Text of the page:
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Show type: Edinburgh Fringe 2007
Bevan And Browne Are Terrified
Sian Bevan and Niall Browne decided to tackle terror in their own special way. The good news is: they won. Let them take you beyond fear to a place without pigeons.
Nothing about this works. These two lacklustre would be comedians may have hoped to gain strength in numbers, but they only conflict with each other and gain precisely nothing from the company. They are plainly terrified, and with good reason. They are not funny.
Each presents their own material by turns, with scarcely a tenuous link to pull it all together. There is mention of pigeons and laminate flooring, paired as though the juxtaposition of the two should provide amusement in itself. It doesn’t. Ho hum.
Browne delves into his favourite pub discussions and pronounces organic yoghurt the real salve to The Troubles in Ireland, as though they were just a national bout of thrush. And the moment Browne utters this dubious pearl, Bevan jumps back into the fray with a sequence of rapid-fire drivel dull enough to make you wish you’d brought your earplugs and a book.
This is the pattern, Browne making way for the slightly less interesting material of his partner, and the two indulging the fantasy that they have merely undertaken to Show and Tell every day for a month.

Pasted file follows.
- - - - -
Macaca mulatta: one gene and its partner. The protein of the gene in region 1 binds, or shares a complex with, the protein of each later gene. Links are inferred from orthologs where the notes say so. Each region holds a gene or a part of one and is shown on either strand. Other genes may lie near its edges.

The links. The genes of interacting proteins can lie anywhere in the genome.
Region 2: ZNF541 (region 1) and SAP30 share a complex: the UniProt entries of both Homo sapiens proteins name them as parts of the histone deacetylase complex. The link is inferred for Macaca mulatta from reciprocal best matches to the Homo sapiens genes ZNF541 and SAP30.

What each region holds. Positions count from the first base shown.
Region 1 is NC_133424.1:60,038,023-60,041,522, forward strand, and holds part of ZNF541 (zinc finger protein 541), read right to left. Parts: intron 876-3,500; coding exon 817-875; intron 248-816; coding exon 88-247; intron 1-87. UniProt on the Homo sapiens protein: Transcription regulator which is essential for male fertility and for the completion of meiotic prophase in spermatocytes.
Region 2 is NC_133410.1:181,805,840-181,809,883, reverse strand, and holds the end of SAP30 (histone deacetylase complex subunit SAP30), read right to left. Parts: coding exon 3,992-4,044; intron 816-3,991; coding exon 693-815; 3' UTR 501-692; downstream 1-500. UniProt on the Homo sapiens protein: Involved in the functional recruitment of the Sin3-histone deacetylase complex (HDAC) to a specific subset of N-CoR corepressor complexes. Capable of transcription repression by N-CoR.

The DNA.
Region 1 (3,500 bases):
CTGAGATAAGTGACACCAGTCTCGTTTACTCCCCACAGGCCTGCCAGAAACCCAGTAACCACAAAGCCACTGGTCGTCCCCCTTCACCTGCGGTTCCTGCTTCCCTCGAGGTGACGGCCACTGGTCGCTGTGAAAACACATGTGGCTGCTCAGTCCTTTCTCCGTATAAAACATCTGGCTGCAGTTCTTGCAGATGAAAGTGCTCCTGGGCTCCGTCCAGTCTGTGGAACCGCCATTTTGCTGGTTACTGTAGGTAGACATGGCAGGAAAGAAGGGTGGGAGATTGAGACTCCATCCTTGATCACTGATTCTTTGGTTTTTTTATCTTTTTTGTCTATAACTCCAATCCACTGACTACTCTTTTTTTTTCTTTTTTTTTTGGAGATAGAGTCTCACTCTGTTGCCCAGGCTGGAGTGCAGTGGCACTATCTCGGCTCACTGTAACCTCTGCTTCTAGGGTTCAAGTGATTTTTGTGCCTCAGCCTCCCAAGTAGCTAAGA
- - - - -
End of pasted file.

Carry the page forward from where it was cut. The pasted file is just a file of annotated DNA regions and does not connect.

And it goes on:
At least the seating is comfortable and the exit uncluttered. Some of the audience made use of the latter. This reviewer could not.
.Reviewed by: Chloe Smith
I have seen this show twice and more or less agree with Colin West's comments. The delivery is indeed not always spot on, but both performers are engaging and the majority of the material is strong. The contrast betweem the light -sometimes fluffy - delivery and the sometimes dark, often intelligent and psychologically insightful material is particularly notewothy. I can perhaps see how the value of this show can be missed if you are not appropriately tuned in, but must strongly disagree with this reviewer.
I saw the show and thought they were pretty good. As did the majority of the audience. Accepted Browne and Bevan's chemistry as a duo is a little stilted and it was not a seamless performance, but there was some good interaction and great comic riffs on IKEA, Goth culture and our irrational fears. Beneath the apparently gentle observations and surreal flights of fancy, there was a strong subversive critique of the manufacture of alarm to create obedience. Perhaps the reviewer was too comfortable to notice this?